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E.On announces it is likely to increase its prices

After releasing its financial performance for the first nine months of 2013 and noting an 17 per cent increase in its profits, E.On have announced it is ‘increasingly likely’ that it will put up its prices.

E.On is the only one of the big six energy companies in the UK that has not yet announced an increase in its tariffs.

E.ON UK chief executive, Tony Cocker said: “Our turnover has increased significantly compared to last year, and we have also seen a very small increase in what we have earned compared with the same period. It is also notable that we have been running our supply business at a loss of around £37mfor the last three months.

According to Mr Cocker, the costs E.On controls, such as running their contact centres, have fallen but the costs they do not control such as networks and government schemes have risen.

Mr Cocker said: “According to Ofgem’s recently released figures2 we have already delivered ahead of the industry towards our ECO targets and have done so as efficiently and as cost effectively as possible. However it is also clear that we are not just being asked to do more but also to complete more complex home improvements”

E.On said it is increasingly likely that it will have to pass on some of these increases in costs to their customers.

Mr Cocker attributed the financial results to increased costs through government policies such as the Carbon Price Floor.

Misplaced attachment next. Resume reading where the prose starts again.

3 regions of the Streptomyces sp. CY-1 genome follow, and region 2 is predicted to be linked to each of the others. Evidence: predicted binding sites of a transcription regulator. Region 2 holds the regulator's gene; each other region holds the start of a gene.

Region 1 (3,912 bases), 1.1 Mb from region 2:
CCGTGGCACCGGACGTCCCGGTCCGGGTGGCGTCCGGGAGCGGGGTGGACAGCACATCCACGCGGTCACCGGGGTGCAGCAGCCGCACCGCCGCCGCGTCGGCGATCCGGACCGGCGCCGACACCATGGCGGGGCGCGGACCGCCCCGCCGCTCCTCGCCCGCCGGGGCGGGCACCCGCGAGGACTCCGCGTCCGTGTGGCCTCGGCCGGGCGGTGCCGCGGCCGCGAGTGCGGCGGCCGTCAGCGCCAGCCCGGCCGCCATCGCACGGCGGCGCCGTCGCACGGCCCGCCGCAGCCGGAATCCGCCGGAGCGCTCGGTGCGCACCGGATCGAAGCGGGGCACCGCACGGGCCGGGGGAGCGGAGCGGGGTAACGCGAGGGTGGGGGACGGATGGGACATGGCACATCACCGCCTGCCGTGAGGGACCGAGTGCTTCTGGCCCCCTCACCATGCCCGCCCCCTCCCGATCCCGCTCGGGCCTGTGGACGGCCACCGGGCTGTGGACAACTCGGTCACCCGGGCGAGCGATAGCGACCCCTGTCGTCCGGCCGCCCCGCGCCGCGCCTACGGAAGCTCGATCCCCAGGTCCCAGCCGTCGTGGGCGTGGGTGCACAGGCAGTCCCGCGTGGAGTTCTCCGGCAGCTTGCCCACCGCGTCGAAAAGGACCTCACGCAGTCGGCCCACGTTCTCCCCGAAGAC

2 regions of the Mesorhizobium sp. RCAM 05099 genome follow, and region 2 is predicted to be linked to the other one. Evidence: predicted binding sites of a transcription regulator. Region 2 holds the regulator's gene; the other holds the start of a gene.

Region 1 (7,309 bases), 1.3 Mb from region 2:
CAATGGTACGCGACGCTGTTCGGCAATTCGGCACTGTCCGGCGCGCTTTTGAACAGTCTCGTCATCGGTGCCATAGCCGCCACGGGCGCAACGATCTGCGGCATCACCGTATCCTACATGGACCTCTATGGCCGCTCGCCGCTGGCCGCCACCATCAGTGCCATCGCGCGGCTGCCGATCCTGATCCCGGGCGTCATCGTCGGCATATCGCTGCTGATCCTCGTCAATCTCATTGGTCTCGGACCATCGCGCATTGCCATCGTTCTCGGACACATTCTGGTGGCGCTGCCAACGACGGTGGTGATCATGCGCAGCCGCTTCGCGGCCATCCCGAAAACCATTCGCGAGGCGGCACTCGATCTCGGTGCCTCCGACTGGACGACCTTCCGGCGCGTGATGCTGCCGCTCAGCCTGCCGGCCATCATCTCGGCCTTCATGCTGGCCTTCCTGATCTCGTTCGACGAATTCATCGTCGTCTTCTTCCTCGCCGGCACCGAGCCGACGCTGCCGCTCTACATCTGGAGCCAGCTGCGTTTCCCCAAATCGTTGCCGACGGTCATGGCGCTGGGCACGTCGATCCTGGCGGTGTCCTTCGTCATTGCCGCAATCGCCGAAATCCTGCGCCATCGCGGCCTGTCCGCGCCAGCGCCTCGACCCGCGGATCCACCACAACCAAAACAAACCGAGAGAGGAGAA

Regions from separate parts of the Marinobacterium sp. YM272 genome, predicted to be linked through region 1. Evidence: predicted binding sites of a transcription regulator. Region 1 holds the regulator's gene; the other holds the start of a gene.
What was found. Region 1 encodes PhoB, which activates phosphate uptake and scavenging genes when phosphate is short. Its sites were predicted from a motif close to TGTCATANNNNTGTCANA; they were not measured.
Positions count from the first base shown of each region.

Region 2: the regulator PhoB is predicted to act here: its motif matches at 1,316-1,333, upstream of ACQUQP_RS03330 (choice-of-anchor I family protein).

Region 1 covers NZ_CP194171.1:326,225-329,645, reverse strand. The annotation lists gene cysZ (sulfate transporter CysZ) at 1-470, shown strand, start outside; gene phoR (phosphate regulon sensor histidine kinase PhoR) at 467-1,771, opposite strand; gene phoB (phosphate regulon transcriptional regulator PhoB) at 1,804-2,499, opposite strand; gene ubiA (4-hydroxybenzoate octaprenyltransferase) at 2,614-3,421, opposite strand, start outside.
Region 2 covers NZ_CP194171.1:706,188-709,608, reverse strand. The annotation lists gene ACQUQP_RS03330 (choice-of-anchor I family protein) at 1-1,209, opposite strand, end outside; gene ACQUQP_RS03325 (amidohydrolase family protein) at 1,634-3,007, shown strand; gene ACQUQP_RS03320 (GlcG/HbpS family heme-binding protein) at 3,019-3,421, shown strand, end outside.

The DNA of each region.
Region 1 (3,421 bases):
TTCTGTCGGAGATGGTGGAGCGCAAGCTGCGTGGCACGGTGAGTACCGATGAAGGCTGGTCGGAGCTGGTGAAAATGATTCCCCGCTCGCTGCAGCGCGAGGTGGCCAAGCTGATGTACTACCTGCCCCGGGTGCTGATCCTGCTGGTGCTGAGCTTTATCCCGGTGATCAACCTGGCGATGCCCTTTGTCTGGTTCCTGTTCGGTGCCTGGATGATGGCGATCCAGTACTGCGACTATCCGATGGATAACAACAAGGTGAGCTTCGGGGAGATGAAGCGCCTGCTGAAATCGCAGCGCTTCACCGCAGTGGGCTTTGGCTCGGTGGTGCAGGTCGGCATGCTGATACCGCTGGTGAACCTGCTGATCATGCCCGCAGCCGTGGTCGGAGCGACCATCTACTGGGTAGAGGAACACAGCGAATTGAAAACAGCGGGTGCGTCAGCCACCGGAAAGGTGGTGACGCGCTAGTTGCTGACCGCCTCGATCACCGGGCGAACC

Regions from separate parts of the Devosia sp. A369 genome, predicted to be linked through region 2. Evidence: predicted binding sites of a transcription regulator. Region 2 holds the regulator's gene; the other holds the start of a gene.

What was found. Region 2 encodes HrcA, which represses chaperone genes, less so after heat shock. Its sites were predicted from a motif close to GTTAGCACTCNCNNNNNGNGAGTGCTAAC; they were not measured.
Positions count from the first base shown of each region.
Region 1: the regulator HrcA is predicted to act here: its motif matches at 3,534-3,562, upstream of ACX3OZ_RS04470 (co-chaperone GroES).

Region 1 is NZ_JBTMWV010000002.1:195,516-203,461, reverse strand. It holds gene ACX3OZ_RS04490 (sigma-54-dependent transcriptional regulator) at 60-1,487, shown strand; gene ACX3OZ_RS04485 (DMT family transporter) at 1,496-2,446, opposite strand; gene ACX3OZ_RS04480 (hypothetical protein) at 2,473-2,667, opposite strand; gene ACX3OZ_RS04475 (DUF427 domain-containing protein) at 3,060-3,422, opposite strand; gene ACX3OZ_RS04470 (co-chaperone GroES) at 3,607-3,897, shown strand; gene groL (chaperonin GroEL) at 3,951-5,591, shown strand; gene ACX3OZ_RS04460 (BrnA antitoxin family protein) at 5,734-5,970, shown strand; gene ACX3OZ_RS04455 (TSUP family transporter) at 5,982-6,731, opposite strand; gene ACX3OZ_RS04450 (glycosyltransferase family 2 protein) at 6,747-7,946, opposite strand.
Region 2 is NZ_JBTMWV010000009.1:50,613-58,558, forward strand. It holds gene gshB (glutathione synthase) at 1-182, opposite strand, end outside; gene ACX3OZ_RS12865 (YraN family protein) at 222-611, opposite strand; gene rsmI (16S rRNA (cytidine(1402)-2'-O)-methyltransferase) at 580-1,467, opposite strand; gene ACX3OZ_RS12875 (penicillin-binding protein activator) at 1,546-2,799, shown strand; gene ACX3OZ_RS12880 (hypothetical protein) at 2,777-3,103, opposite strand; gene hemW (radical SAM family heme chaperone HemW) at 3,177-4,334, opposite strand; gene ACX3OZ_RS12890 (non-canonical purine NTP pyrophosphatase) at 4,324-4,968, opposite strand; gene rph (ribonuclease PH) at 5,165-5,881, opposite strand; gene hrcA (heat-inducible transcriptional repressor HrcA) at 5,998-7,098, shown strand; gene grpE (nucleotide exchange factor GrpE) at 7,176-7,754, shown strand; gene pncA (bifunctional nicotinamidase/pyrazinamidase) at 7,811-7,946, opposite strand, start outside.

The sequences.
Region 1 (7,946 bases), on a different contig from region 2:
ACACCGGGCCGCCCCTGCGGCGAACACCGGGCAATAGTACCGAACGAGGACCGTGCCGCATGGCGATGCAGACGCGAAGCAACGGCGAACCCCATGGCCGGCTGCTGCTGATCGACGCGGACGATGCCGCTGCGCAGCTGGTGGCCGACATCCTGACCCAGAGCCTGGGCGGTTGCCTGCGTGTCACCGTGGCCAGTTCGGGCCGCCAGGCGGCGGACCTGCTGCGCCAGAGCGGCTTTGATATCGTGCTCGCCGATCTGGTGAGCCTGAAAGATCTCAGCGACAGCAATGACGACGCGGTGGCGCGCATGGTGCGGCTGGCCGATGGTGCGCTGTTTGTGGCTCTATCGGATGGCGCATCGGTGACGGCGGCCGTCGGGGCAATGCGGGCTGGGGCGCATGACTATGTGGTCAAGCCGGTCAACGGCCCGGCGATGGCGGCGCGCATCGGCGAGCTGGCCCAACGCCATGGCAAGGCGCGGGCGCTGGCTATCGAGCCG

He said it is: “simply a tax that artificially inflates the end price for consumers, provides revenue for the Exchequer and acts as a subsidy to operators of existing nuclear plants. We believe it should be scrapped.

“However, if it is not scrapped, the money it raises should be used for energy efficiency. This is why we support the Energy Bill Revolution, which is calling for the Carbon Price Floor revenues to be reinvested to improve the energy efficiency in UK homes.”

SSE has also announced a fall in its underlying profits for the six months to 30 September. SSE said it will lower its prices if the government cuts green levies.

Meanwhile Co-operative Energy has announced at the same time that it will reduce its prices on gas and electricity bills.

The average 4.5 per cent price increase, which Co-operative Energy announced on 18 October, has now been cut by 2 per cent to 2.5 per cent. 

Co-operative Energy group general manager Ramsay Dunning said: “As we stated in our recent price increase announcement, there were a number of factors that were out of our control including costs associated with buying energy and getting it into people’s homes, that we reluctantly had to pass on to our customers by raising prices.

“However, given the expectation that an announcement is imminent that the burden of green and social taxes will be removed by the Government we have decided to take a leap of faith and remove this element, which represents 2 per cent, from our previously announced average 4.5 per cent price increase. This reduces our proposed average increase to 2.5 per cent.

“If ultimately we have misread the signals and social taxes remain in place for next year we will have no alternative but to review this decision but at least our customers will have benefited over the difficult winter months.”

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